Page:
I often get calls in the University of Georgia Cooperative Extension office from homeowners who ask, “What is this black stuff on the leaves of my crape myrtle and gardenia?” My answer is sooty mold.
Sooty mold is a secondary problem that is caused by an infestation of aphids, whiteflies or scale insects. It frequently develops on the foliage of many ornamental plants in the summer. It covers the top surface of leaves which reduces the photosynthetic process.
Sooty mold often goes unnoticed until a large number of leaves are covered with a black unsightly substance. It is not really a disease, but a black fungal coating on the leaves.
Insects can't be far away
Sooty mold indicates an insect problem on the plant. The insects feeding on the plant excrete a sugary substance called honeydew. In the summer months when aphid or whitefly populations are high, plants may look like vegetable oil has been poured on them. This shiny substance is honeydew.
Summer rains help rinse this substance away and may even delay the onset of the sooty mold. However, if there is insufficient rain to rinse off the honeydew, it will stick to the leaves. Sooty mold fungus does not feed on plant tissue, but on the secretions from the insects that are feeding on the plant.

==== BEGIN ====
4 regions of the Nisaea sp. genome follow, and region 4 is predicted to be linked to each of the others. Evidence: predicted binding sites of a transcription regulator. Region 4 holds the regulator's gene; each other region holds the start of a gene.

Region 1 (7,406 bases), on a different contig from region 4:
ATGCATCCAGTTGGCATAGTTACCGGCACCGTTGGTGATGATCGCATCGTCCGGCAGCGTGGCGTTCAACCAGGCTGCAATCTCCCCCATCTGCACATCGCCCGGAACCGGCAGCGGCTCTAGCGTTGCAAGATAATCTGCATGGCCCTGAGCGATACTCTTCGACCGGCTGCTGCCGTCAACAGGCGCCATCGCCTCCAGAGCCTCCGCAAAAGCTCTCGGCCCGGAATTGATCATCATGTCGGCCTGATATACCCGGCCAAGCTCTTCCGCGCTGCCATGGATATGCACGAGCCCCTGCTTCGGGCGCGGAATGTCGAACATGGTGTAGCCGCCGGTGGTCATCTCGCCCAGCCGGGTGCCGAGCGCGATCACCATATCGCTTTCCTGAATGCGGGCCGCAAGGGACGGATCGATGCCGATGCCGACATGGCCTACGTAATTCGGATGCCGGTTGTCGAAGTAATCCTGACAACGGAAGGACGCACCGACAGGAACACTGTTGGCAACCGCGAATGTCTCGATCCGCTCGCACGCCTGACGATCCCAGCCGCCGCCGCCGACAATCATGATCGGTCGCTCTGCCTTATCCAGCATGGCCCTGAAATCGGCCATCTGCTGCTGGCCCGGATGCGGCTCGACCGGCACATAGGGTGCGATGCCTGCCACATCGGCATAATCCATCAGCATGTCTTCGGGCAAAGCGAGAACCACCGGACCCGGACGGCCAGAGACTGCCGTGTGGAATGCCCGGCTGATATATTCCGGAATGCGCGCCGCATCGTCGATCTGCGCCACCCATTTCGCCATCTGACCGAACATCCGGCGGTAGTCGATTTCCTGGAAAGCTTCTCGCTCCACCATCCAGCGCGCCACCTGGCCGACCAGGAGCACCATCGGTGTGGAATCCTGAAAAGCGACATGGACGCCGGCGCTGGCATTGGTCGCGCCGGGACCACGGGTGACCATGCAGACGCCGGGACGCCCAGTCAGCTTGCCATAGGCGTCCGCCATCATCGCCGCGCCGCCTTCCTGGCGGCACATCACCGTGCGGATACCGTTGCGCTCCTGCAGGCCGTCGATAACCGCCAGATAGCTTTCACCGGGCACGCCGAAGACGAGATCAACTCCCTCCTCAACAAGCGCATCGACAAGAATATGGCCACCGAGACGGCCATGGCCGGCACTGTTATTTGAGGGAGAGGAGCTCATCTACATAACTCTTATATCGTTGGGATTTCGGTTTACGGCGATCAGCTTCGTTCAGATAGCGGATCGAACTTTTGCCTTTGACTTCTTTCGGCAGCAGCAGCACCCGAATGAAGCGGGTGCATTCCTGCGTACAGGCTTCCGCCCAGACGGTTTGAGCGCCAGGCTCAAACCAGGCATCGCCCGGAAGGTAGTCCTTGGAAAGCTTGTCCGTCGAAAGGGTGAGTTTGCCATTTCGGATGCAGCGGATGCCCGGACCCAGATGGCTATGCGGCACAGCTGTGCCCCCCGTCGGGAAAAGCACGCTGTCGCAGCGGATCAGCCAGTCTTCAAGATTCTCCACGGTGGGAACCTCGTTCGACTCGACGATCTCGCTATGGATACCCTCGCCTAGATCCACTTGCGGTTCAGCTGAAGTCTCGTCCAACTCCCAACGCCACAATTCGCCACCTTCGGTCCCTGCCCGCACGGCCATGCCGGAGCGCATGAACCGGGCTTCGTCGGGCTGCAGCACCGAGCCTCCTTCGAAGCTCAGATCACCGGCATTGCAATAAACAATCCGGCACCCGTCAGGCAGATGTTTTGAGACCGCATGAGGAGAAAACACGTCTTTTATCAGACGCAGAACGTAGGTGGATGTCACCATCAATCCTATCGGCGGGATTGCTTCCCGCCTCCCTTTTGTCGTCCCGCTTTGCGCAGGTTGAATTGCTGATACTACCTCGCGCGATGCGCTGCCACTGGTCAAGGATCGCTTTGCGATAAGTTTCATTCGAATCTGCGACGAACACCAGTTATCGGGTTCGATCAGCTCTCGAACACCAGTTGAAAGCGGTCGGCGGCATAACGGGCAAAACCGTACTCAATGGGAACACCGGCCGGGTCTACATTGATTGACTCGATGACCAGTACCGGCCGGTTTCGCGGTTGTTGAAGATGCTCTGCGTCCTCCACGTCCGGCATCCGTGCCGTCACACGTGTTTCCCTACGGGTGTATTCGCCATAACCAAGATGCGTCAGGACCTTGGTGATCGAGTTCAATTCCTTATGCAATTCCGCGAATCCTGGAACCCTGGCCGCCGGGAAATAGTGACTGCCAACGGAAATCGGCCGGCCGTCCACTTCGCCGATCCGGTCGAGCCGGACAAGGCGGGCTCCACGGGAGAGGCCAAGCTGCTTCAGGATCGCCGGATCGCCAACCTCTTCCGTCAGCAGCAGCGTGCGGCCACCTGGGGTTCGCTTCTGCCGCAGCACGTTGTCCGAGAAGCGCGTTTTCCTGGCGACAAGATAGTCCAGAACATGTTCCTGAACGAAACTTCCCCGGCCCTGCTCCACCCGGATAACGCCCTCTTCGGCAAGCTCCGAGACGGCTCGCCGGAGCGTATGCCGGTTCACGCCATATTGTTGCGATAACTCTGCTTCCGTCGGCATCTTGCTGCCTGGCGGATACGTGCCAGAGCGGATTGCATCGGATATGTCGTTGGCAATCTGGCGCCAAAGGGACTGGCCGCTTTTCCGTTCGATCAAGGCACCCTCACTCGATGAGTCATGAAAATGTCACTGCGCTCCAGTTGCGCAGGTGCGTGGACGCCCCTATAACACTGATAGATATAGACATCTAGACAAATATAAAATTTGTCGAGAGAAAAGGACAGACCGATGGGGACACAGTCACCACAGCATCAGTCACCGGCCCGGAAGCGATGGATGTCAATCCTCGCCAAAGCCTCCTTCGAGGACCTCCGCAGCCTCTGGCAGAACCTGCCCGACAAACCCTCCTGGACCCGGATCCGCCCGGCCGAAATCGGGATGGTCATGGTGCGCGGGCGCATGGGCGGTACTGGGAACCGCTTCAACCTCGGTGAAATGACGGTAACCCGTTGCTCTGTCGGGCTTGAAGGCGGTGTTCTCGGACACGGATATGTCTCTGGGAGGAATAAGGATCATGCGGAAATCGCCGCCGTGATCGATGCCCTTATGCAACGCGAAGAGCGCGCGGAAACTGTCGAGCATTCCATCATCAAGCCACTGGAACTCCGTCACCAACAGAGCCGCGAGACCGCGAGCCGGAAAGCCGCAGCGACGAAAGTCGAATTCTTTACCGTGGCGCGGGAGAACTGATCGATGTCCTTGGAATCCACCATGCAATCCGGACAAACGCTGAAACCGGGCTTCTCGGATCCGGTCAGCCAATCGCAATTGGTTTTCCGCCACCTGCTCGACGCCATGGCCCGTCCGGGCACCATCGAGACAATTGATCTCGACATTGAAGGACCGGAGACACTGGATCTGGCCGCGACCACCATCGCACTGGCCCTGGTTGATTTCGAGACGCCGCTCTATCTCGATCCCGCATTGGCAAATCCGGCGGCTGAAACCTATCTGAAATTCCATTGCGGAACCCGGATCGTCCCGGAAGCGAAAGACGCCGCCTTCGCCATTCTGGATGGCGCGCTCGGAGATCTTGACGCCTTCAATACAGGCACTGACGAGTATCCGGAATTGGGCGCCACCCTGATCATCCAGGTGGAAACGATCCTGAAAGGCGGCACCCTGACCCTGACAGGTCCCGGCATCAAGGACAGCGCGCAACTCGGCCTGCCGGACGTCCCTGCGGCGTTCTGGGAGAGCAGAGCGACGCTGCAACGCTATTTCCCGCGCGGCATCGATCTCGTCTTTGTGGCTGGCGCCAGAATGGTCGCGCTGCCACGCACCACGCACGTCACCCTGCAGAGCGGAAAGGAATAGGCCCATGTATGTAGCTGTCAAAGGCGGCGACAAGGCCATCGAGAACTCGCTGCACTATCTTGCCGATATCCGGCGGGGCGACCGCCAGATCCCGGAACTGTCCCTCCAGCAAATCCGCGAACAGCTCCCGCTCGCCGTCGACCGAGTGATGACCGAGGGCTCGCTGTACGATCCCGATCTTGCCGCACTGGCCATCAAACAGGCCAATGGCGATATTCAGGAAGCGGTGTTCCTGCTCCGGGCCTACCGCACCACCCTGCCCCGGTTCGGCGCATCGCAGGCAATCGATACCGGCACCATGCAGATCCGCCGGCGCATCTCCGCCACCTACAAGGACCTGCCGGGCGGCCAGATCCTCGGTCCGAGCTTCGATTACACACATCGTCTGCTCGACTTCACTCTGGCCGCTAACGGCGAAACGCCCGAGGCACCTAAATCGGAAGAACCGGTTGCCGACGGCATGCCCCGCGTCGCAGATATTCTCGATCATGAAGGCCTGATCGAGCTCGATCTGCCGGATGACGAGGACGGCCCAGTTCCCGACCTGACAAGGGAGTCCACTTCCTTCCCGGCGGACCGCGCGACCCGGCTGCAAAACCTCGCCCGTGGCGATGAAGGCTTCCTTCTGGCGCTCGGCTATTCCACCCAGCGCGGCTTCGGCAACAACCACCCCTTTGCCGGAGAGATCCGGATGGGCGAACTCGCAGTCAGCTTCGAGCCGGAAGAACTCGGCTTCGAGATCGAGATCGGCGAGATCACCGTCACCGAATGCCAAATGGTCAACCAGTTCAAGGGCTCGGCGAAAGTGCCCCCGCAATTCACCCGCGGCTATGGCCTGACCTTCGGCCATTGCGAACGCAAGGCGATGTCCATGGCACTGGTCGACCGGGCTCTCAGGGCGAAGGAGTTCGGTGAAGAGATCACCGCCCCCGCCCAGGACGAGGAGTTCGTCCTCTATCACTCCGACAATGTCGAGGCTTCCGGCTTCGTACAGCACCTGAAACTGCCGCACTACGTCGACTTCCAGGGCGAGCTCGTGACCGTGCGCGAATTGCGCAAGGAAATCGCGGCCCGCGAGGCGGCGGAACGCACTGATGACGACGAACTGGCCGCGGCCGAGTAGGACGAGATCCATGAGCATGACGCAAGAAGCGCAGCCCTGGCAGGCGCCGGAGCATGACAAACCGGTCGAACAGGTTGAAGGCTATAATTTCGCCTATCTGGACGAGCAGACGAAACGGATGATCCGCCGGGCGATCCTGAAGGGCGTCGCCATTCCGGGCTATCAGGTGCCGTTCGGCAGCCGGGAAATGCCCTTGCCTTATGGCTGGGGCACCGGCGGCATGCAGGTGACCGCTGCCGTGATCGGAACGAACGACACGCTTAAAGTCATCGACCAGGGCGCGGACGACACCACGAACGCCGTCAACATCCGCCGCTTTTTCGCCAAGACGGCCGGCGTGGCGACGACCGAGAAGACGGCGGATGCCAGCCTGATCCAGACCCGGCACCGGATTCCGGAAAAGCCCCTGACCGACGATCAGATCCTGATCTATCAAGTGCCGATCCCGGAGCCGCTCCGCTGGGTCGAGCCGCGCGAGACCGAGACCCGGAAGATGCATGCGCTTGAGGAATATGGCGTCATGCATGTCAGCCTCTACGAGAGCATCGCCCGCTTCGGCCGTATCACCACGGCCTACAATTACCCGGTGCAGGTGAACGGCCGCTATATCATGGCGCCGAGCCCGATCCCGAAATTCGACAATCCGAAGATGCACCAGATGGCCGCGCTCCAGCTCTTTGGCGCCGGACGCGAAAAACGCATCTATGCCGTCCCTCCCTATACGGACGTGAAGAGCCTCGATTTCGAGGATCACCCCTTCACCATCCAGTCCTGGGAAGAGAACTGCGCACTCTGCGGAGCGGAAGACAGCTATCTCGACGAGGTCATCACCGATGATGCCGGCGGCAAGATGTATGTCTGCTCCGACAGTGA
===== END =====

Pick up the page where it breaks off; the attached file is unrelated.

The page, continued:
Aphids, scales, whiteflies and other sucking insects primarily cause sooty mold to form on plants like fig, crape myrtle, azaleas, tulip tree, oleander, and other ornamentals. The feeding of a large number of these insects and the coating of the sooty mold may lead to reduced vigor in the plant. These sucking pests take in large amounts of sap. Much of the water and sugars in the sap pass though the insect and onto the leaf.
Remove insects to control sooty mold
To control sooty mold, control the aphids, scales or other pests that are creating the honeydew. Aphids can often be washed off by a strong spray of water from a water hose. This may also remove some of the honeydew and sooty mold. Remaining sooty mold will eventually dry up and flake off the leaves.
To control heavy infestations of aphids, scales and mealy bugs, on ornamental plants, use acephate, imidacloprid, malathion or other recommended insecticides. Read and follow the pesticide label carefully.
Controlling insects will in turn prevent the eyesore sooty black mold from forming on plants in your landscape. Plan now to take action to prevent this issue from being a problem later in the season.
(William Tyson is the University of Georgia Cooperative Extension coordinator for Effingham County.)
Black spots, like those seen on these crape myrtle leaves, are a sign of insect damage. It is not really a disease, but a black fungal coating called sooty mold.Download Image